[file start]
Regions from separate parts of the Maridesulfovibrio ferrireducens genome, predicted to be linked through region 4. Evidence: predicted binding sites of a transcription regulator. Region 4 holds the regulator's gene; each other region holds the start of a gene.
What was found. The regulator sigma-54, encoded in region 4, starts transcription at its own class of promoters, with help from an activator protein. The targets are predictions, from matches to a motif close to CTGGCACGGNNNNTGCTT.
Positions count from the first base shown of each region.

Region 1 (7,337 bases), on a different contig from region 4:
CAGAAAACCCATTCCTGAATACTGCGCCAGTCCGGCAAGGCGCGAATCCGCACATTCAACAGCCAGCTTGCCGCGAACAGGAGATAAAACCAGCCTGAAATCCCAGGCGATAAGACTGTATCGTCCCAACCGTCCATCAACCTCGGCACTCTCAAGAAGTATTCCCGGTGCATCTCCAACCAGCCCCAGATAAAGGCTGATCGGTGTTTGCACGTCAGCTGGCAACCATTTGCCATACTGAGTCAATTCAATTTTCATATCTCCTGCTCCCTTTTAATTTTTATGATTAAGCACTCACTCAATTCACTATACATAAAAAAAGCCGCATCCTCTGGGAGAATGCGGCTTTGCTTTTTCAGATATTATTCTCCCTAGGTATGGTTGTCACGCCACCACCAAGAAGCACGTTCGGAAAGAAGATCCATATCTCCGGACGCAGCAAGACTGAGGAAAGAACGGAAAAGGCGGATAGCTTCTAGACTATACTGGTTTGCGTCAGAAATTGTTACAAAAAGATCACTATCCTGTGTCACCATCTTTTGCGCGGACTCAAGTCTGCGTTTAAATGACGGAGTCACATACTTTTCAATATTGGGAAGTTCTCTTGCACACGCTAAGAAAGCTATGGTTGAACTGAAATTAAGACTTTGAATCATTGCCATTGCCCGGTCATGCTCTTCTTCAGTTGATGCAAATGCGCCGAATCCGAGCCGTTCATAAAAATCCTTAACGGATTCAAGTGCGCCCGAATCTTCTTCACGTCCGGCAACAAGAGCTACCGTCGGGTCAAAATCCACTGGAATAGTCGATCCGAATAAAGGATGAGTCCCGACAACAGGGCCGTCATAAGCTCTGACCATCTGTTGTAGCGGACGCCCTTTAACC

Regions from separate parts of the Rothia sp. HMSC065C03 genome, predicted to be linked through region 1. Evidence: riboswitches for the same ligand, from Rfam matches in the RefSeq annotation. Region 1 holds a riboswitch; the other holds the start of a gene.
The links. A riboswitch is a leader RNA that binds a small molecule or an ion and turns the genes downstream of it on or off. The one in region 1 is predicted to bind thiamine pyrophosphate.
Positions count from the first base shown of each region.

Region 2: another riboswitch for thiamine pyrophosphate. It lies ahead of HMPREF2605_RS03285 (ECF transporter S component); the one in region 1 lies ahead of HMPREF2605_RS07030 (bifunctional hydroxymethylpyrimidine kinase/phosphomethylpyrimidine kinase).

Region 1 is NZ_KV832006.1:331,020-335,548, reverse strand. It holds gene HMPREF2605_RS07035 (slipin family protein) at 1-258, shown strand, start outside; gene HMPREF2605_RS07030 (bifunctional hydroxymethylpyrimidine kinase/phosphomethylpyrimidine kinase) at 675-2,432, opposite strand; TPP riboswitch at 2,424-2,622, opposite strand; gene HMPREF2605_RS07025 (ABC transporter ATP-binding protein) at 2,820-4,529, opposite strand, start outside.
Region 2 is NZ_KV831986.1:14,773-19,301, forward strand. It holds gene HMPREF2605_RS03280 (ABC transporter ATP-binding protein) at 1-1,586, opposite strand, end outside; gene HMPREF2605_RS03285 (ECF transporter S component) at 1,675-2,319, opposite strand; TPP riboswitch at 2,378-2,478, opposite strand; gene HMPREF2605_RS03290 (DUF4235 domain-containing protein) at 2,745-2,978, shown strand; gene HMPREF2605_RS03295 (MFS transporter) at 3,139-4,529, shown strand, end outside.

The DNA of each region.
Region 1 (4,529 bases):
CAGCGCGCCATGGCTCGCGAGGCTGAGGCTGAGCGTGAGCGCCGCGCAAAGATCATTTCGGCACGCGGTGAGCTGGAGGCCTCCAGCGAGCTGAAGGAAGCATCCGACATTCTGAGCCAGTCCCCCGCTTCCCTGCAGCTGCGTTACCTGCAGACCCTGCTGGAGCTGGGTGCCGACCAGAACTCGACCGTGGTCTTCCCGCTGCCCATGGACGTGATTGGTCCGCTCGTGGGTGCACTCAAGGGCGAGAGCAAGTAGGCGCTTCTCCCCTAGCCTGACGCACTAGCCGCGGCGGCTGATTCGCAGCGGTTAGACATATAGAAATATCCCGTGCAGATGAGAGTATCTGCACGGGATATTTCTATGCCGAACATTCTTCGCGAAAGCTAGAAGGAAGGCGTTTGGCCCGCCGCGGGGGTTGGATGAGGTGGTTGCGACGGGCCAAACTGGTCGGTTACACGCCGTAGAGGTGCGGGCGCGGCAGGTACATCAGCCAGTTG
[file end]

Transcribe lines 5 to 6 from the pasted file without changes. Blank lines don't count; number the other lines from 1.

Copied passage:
CAGAAAACCCATTCCTGAATACTGCGCCAGTCCGGCAAGGCGCGAATCCGCACATTCAACAGCCAGCTTGCCGCGAACAGGAGATAAAACCAGCCTGAAATCCCAGGCGATAAGACTGTATCGTCCCAACCGTCCATCAACCTCGGCACTCTCAAGAAGTATTCCCGGTGCATCTCCAACCAGCCCCAGATAAAGGCTGATCGGTGTTTGCACGTCAGCTGGCAACCATTTGCCATACTGAGTCAATTCAATTTTCATATCTCCTGCTCCCTTTTAATTTTTATGATTAAGCACTCACTCAATTCACTATACATAAAAAAAGCCGCATCCTCTGGGAGAATGCGGCTTTGCTTTTTCAGATATTATTCTCCCTAGGTATGGTTGTCACGCCACCACCAAGAAGCACGTTCGGAAAGAAGATCCATATCTCCGGACGCAGCAAGACTGAGGAAAGAACGGAAAAGGCGGATAGCTTCTAGACTATACTGGTTTGCGTCAGAAATTGTTACAAAAAGATCACTATCCTGTGTCACCATCTTTTGCGCGGACTCAAGTCTGCGTTTAAATGACGGAGTCACATACTTTTCAATATTGGGAAGTTCTCTTGCACACGCTAAGAAAGCTATGGTTGAACTGAAATTAAGACTTTGAATCATTGCCATTGCCCGGTCATGCTCTTCTTCAGTTGATGCAAATGCGCCGAATCCGAGCCGTTCATAAAAATCCTTAACGGATTCAAGTGCGCCCGAATCTTCTTCACGTCCGGCAACAAGAGCTACCGTCGGGTCAAAATCCACTGGAATAGTCGATCCGAATAAAGGATGAGTCCCGACAACAGGGCCGTCATAAGCTCTGACCATCTGTTGTAGCGGACGCCCTTTAACC

Regions from separate parts of the Rothia sp. HMSC065C03 genome, predicted to be linked through region 1. Evidence: riboswitches for the same ligand, from Rfam matches in the RefSeq annotation. Region 1 holds a riboswitch; the other holds the start of a gene.